While the migrant crisis plaguing Europe may dominate headlines, it hardly personalizes the details of the situation: thousands of impoverished Europeans struggling to advance toward better lives across the sea, surviving dangerous ocean conditions and dicey career prospects even if they do make it to the other side. American director Jonas Carpignano's tender, devastating first feature "Mediterranea" digs into that perspective with moving results, as it follows a pair of young adult friends on their trepidatious journey from Burkina Faso to Italy, where they wind up at odds with the dream life they envisioned.
No other movie at this year's Cannes Film Festival hits such a profoundly topical note, though Carpignano's story — which unfolds with a mixture of French and Italian — never overstates its representational value. Instead, it renders a global crisis in strikingly intimate terms.
As a snapshot of experiences, "Mediterranea" largely operates in a minor key, and at times plays more like a collage of the two struggling men's plight rather than a cogent narrative. Nevertheless, bolstered by Carpignano's command over the naturalistic environment and the main duo's utterly believable performances, "Mediterranea" builds an intriguing scenario that holds tight early on due to the stakes at hand. As the two men plot a journey from an illegal boat to an entirely new life in the Italian city, they cope with a daunting set of priorities: On the one hand, Aviya (Koudous Seihon) faces the prospects of abandoning his wife and young daughter; Abas (Alassane Sy), on the other hand, suffers from an irascible personality that sets the stage for his rebellious tendencies once they arrive.
Before it settles into the rather leisurely rhythms of their life together in Italy, "Mediterranea" takes on the makings of a tense thriller, as the men journey out to a tense desert meeting with their presumed transporters, only to learn that one of the illegal crewmembers must volunteer to run the ship. Their eventual transportation experience, glimpsed in terrifying shots of a silhouetted vessel plunging through violent waves against a stormy night sky, effectively conveys their transition into a whole new world of mysterious possibilities.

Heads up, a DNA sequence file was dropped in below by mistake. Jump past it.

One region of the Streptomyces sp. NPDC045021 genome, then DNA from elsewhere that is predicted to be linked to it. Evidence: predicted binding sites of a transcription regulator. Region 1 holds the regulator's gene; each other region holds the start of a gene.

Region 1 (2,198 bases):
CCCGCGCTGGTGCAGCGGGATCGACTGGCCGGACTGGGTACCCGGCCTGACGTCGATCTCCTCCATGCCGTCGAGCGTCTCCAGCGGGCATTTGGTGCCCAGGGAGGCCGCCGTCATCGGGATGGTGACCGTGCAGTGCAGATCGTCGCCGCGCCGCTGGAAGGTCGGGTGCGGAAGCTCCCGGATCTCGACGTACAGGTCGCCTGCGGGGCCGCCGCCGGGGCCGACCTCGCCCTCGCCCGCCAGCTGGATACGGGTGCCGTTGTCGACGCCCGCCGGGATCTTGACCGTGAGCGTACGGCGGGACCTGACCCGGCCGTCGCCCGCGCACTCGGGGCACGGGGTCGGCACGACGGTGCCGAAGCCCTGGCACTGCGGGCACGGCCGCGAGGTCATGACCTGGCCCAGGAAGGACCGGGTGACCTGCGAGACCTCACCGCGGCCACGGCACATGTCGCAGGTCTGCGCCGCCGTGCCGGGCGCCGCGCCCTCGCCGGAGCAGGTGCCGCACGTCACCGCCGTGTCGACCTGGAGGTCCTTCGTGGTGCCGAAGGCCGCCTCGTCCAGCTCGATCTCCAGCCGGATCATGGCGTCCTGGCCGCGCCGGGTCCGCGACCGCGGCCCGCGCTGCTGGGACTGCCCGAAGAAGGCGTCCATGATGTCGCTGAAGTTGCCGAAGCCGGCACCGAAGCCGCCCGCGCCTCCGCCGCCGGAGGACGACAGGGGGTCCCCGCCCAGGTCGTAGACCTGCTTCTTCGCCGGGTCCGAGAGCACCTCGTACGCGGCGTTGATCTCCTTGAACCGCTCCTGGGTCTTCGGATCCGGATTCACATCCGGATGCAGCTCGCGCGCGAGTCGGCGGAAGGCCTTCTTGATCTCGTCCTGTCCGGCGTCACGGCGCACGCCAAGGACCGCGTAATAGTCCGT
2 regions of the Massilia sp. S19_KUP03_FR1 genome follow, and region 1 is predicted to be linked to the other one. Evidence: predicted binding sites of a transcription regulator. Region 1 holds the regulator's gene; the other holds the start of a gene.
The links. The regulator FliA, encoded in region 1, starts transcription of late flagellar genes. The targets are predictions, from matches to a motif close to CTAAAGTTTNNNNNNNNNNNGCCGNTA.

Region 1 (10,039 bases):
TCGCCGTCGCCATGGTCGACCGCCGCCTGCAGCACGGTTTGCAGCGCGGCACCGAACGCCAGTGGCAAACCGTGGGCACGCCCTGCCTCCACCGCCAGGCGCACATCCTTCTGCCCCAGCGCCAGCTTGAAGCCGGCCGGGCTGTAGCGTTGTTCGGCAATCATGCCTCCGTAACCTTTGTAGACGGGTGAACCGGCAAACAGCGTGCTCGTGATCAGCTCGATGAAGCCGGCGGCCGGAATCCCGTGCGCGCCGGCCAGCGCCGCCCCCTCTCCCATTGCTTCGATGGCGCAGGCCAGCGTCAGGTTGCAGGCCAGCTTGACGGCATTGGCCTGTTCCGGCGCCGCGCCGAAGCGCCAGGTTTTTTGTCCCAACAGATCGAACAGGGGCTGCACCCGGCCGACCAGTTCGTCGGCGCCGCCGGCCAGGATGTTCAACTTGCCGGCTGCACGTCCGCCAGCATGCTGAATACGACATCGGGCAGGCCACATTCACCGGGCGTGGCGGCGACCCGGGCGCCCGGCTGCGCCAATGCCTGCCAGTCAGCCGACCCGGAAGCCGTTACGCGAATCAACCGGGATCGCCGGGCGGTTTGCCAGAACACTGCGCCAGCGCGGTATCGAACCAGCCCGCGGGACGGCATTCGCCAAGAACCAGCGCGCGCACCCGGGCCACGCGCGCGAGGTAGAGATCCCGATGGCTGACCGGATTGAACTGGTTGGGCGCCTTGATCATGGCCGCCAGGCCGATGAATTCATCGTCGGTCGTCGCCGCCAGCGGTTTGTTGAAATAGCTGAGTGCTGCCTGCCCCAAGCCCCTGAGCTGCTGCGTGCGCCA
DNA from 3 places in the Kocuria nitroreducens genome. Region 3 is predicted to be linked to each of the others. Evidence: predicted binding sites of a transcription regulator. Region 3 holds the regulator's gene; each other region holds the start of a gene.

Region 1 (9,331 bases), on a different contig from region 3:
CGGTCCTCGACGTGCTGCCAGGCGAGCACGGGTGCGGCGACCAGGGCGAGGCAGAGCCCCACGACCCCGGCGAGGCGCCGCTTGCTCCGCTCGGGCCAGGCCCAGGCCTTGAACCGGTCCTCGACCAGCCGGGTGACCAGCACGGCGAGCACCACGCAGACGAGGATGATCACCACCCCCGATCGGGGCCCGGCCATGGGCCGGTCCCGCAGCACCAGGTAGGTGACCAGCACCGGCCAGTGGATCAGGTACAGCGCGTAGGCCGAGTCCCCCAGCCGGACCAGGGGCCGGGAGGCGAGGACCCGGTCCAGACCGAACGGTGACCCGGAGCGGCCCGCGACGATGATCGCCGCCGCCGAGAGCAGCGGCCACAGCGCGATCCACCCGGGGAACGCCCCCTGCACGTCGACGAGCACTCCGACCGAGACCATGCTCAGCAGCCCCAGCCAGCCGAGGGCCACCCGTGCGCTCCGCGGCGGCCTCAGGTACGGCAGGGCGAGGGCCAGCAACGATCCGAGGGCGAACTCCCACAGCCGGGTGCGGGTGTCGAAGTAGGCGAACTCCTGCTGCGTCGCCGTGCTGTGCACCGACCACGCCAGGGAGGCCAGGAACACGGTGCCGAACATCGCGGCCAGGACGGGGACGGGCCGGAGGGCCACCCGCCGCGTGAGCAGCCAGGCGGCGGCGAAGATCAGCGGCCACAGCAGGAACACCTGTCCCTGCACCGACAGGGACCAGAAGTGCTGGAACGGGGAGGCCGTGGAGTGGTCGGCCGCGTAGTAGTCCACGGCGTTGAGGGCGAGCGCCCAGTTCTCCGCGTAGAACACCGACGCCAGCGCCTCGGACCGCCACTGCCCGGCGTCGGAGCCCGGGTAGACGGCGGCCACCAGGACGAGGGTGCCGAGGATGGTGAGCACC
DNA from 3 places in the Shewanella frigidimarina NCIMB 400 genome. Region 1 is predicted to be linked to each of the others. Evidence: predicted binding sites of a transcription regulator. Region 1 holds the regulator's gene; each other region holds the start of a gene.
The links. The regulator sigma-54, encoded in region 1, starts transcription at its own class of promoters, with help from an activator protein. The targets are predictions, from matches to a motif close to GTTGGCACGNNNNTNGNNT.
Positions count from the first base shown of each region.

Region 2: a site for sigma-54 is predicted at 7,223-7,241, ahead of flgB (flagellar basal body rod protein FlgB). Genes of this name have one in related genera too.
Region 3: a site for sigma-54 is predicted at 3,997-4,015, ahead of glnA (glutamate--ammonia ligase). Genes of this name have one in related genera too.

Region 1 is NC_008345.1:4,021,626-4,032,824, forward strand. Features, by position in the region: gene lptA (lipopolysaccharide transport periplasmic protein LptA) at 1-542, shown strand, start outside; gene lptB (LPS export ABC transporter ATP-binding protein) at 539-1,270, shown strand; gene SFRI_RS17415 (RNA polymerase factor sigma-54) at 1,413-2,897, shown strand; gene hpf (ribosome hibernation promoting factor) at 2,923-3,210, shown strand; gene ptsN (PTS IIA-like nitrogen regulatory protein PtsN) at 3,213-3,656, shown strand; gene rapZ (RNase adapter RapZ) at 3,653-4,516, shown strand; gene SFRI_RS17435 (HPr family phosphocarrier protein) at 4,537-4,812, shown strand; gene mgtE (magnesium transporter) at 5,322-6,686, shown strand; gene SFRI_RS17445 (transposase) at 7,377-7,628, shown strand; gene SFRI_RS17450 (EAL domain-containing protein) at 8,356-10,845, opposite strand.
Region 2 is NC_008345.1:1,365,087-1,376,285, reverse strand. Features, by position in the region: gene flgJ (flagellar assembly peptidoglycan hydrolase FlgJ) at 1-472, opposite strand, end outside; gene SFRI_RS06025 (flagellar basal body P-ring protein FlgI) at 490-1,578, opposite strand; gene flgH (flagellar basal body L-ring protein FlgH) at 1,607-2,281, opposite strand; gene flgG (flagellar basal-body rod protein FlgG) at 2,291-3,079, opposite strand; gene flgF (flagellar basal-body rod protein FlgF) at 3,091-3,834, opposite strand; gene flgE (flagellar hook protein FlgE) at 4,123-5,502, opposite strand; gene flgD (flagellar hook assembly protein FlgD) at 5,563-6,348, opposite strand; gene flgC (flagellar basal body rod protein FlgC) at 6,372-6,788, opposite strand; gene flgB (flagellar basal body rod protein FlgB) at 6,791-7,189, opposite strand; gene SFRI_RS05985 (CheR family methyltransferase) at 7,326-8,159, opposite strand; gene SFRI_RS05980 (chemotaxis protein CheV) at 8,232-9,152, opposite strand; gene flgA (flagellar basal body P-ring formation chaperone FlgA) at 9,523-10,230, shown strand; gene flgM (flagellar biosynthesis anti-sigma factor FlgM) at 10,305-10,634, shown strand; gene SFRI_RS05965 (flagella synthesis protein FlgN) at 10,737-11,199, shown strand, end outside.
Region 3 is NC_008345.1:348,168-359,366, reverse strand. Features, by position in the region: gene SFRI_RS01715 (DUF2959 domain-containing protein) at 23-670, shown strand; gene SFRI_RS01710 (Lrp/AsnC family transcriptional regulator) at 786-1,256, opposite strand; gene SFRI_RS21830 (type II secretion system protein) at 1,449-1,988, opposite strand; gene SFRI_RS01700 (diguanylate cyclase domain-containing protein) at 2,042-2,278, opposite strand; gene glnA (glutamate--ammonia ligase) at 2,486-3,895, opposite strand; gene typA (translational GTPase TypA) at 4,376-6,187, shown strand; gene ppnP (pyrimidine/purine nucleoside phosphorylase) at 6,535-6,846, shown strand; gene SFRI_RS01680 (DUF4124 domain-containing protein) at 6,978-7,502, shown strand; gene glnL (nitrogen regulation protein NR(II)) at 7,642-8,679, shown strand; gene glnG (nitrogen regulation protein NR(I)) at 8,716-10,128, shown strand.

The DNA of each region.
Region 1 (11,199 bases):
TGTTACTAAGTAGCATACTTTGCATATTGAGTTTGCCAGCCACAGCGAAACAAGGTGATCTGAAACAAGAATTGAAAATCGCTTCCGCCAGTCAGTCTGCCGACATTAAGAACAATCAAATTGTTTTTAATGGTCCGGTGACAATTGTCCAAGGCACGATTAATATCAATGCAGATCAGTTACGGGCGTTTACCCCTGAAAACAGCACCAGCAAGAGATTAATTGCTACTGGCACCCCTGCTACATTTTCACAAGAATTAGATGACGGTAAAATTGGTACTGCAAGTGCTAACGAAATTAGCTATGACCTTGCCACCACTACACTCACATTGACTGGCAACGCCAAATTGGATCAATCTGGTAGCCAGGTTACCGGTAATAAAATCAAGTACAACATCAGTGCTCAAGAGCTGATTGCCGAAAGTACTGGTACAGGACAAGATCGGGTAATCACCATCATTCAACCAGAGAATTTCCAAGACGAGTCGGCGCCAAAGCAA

Carpignano and cinematographer Wyatt Garfield capture these moments, like much of the movie, in tense closeups that barely hint at the broader socio-political context. For the most part, "Mediterranea" sticks close to the uneasy experiences of its two hapless protagonists, who wind up briefly incarcerated by Italian authorities before drifting through a series of odd jobs. On more than one occasion, as they cope with mean-spirited employers and the racism simmering just beneath the surface of Italian society, Abas' touchy attitude threatens to ruin their progress. But Carpignano positions an even more intriguing dilemma for Aviya, a good-natured family man who wants to empathize with its frustrated pal but feels an allegiance to bigger priorities. Still, when he implores Abas to "just give it some time," it sounds more like wishful thinking than anything else.
The movie blends a neorealist shooting style with nuanced performances that transforms the challenges endured by the two men into an intensely involving process. Though it meanders somewhat in its middle passage, with Aviya befriending a local family and developing a curious bond with their daughter and Abas constantly trying to better their surroundings, that slow-burn atmosphere draws out the perception of the duo hovering just on the cusp of a coveted existence.
Carpignano delivers a compelling payoff with the movie's closing act, as Abas gets drawn into local protests and Ayiva gets cold feet about joining in. The violent showdown finds the men swept up in a crowd with alternately thrilling and horrific possibilities, converting the sheer range of unknown variables governing their existence at each moment. The understated score, by "Beasts of the Southern Wild" director Benh Zeitlin and composer Dan Romer, furthers that nuanced approach.
While the director may not have anticipated the extent to which the migrant crisis would become an international talking point by now, "Mediterranea" does its part to ground the movie in the present. One affecting scene finds Aviya calling his wife and daughter via Skype and watching them dance to a Rihanna song before breaking down in tears. Despite the ridiculous cue for such waterworks, the moment has a stirring undertone that illustrates the extent that the men have been deprived of life's smaller pleasures.
In their battle to survive, their future becomes increasingly uncertain, and "Mediterranea" eloquently wonders whether the forces dictating their struggle require a fresh strategy — or at least a second look. With its intensely personal gaze, Carpignano achieves just that.
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